An equally important finding of cognitive science to the mental health profession is that of neuroplasticity.  The old functional mapping of the brain has been discarded in favor of neuroplasticity.  In his groundbreaking book The Mind and The Brain:  Neuroplasticity and the Power of Mental Force (2002), Jeffrey Schwartz chronicles the discovery of neuroplasticity by Edward Taub during the famous Silver Springs Monkeys experiments.  In short, monkeys were used to show that in response to environmental demand and repetitive effort the brain will recruit healthy neuronal networks to perform the function of damaged ones.  These findings have subsequently formed the basis for treatment of stroke victims and people with dyslexia.

Similar to the situation in California, where the Mental Health Services Act has provided the financial incentive to removing other entrenched-paradigms in favor of the recovery model, Schwartz points out how it was the potential for profit in the treatment of dyslexia that finally broke the grip of the old brain paradigm.  Schwartz:

“When Ed Taub once expressed frustration about how slow the rehabilitation community was to embrace constraint-induced movement therapy for stroke, Merzenich responded that only the profit motive was strong enough to overcome entrenched professional interests and the prejudice that the brain has lost plasticity after infancy.” (p.234). 

Merzenich’s company, Scientific Learning, was so successful in treating dyslexia – having a 90% success rate – that in July 1999 it announced its initial public offering.

Schwartz took it a step further.  In trying to help people diagnosed with “obsessive-compulsive disorder (OCD)” he recognized that traditional cognitive behavior therapy didn’t work because knowledge of the irrationality of their cognitions made little difference to “OCD” clients.  Instead, he redescribed the obsessive thoughts as products of “brain lock” (using PET scans showing lockstep functioning of the orbital frontal cortex, anterior cingulated gyrus, caudate, and thalamus), impressed upon them the idea that  “thoughts were not facts” and that “they were not their thoughts”, and devised alternative behaviors to replace the compulsive ones.  He essentially divested the thoughts of their reality status thus making mindful awareness possible. 

The results were astounding.  The mindfulness training proved better than all other psychotherapies used with “OCD” and, more importantly, they produced the same neuronal changes seen on PET images after treatment with powerful psychotropic medications (Schwartz, 2002).  Similar mindfulness-neuroplasticity mediated changes have been reported in the process of EMDR (Shapiro, 2001) and in the “treatment of depression” (Teasdale, et. al., 2000).  Mindfulness continues to be a pioneering modality among many that live and thrive outside of the confines of the medical and psychological models (Bennett-Goleman, 2001; Shapiro, 2001, Hayes, 1999).

I am not trying to disqualify the use of chemicals (aka medications) to help people improve the quality of their lives.  I am saying that psychiatry will have to recognize that it is an art to be applied in a highly individualistic, non-pathologizing, collaborative way – perhaps something akin to how the East practices herbal medicine.  [The book to read is A Road to Recovery by Mark Ragins, MD].  We have to view chemicals as “crutches” in order to reduce the all-to-prevalent dependency and to position clients as responsible for taking many other actions that support their personal and spiritual growth.  The chemicals sometimes are a helpful and temporary “tool” – it is the “story” that goes along with them that carries with it the iatrogenic problems (problems caused by the attempted solution).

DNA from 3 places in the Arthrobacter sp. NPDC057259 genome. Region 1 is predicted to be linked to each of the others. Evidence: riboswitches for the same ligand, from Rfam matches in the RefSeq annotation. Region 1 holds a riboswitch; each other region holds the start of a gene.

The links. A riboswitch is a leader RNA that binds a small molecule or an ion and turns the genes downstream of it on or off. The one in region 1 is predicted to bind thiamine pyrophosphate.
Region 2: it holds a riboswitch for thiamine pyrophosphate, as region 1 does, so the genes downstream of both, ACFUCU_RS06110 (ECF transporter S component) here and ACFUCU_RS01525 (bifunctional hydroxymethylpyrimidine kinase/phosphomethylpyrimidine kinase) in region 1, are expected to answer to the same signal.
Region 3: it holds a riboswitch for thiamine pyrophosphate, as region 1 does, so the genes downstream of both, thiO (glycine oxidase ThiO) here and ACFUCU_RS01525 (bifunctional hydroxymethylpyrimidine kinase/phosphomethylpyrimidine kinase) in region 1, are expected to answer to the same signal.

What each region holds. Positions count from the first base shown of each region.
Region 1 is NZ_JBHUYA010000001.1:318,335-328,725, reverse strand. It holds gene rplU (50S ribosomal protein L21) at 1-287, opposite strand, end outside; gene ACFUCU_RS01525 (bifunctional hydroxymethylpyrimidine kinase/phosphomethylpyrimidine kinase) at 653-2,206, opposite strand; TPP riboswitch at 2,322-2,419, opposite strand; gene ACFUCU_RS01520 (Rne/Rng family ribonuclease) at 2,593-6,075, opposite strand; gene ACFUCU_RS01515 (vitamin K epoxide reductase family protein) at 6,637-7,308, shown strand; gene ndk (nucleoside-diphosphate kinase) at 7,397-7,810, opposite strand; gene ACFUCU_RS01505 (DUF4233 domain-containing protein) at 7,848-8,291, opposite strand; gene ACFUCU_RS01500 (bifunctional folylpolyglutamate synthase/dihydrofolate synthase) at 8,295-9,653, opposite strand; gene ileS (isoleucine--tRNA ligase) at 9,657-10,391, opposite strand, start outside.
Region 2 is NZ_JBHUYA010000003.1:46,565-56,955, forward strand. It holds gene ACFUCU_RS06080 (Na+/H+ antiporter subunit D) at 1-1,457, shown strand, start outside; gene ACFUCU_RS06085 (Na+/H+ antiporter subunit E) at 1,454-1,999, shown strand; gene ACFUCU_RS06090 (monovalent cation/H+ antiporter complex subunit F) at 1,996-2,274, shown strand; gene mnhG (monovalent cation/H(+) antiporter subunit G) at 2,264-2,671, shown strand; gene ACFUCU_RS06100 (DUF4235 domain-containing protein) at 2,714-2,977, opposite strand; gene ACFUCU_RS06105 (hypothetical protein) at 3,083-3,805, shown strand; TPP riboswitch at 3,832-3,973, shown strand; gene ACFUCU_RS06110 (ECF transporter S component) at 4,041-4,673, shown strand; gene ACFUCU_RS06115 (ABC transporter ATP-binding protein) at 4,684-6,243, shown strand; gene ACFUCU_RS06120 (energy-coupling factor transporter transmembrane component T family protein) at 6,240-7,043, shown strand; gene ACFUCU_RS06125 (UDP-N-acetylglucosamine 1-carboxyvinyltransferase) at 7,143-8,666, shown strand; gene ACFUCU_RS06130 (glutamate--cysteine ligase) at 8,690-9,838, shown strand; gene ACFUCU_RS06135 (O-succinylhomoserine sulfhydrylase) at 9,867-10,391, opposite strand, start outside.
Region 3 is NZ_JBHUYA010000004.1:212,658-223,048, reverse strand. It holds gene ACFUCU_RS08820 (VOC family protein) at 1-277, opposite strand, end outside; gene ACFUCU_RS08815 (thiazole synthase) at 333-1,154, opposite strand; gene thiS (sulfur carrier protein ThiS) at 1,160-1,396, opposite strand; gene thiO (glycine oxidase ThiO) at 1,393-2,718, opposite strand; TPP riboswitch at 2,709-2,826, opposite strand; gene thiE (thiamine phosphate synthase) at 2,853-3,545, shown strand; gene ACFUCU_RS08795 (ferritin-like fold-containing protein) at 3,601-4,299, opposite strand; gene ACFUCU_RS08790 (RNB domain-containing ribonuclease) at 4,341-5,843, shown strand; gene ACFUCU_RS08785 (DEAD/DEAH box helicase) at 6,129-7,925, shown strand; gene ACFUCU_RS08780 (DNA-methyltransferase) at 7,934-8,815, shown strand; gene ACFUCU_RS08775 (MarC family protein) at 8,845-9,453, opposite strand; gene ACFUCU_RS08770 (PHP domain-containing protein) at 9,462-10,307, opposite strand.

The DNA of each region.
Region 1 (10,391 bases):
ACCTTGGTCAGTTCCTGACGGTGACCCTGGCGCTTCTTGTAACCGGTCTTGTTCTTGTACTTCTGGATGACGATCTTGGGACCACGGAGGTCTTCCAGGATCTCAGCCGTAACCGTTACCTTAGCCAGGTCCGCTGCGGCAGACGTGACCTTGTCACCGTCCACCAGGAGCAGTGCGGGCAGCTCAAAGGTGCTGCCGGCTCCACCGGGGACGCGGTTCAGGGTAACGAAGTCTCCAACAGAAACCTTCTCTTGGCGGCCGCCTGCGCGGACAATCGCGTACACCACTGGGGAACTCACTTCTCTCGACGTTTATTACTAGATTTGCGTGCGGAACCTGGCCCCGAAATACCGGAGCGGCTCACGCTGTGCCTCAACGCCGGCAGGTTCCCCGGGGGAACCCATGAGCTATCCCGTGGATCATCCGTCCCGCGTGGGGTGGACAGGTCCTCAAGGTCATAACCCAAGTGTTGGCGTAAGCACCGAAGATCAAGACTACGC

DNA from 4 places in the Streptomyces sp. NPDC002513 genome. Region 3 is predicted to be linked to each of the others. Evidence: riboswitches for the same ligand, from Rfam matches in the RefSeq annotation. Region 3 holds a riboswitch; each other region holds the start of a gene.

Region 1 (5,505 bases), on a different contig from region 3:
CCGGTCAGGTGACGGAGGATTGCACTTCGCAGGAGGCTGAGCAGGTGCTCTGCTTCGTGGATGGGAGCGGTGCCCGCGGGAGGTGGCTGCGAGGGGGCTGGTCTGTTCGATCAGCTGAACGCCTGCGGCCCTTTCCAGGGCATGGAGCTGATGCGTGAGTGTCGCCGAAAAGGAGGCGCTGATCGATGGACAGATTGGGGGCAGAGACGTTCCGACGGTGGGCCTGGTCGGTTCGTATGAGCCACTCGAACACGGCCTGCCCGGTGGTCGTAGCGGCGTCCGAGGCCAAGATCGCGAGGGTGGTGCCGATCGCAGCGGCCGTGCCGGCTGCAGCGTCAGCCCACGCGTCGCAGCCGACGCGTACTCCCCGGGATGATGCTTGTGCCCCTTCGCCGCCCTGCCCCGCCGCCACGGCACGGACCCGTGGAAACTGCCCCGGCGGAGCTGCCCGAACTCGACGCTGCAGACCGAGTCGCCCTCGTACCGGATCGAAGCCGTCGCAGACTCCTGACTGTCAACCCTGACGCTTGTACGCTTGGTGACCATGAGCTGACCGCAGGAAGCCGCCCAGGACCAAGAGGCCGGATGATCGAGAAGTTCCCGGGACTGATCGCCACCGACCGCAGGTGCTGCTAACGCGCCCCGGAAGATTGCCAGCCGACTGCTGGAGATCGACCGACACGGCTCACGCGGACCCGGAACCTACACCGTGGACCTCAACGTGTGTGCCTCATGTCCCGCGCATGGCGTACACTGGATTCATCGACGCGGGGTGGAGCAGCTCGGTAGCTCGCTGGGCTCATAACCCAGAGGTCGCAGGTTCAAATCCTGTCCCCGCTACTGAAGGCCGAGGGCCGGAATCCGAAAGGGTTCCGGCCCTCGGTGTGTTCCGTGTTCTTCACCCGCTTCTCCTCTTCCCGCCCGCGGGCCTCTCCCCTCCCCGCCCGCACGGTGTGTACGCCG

These findings all point to the need to replace the paradigm of “chemical imbalance” with that of “neuroplasticity” – replacing determinism with possibility, medication dependence with better linguistic tools.  So much industry attention on “bottom-up” change using pharmaceuticals has made clinicians “dependent on medications” in the sense that clinicians have not paid enough serious attention to developing their empowerment skills – making “biochemical determinism” a self-fulfilling prophesy.  No doubt the neuroplasticity paradigm will result in practitioners with much greater empowerment skills; hence, greatly reducing the need for medications.  Mindfulness is one of the perspectives and practices that will eventually replace the old medicalization of experience (see Implications for the Recovery Model section).

In light of neuroplasticity, rigid abstractions such as “chemical imbalance”, “mental illness” and psychiatric diagnoses, such as “borderline personality disorder”, are linguistic “balls and chains” when it comes to helping people become self-determining.

Examination of Consequences
Ignorance of the linguistic paradigm has resulted in profound iatrogenic problems (commonly referred to as iatrogenic illness):  problems caused by the attempt at helping.  Mental health professionals may be creating much (being conservative) of that which they are trying to cure.

When we speak as if someone has a diagnosis or has a “mental illness” we are unwittingly creating a reality – a reality in which human beings are transformed into the “mentally ill”.  When we use words such as “mental illness”, “schizophrenia”, “symptoms”, “tangential speech”, “clinical this or that”, “treatment plan”, “assessment” – we are unwittingly bringing forth the entire context, the hierarchical and paternalistic role relationship together with the sticky morass of pathological and deficit-based perspectives.  Jill Freedman and Gene Combs (1996) write: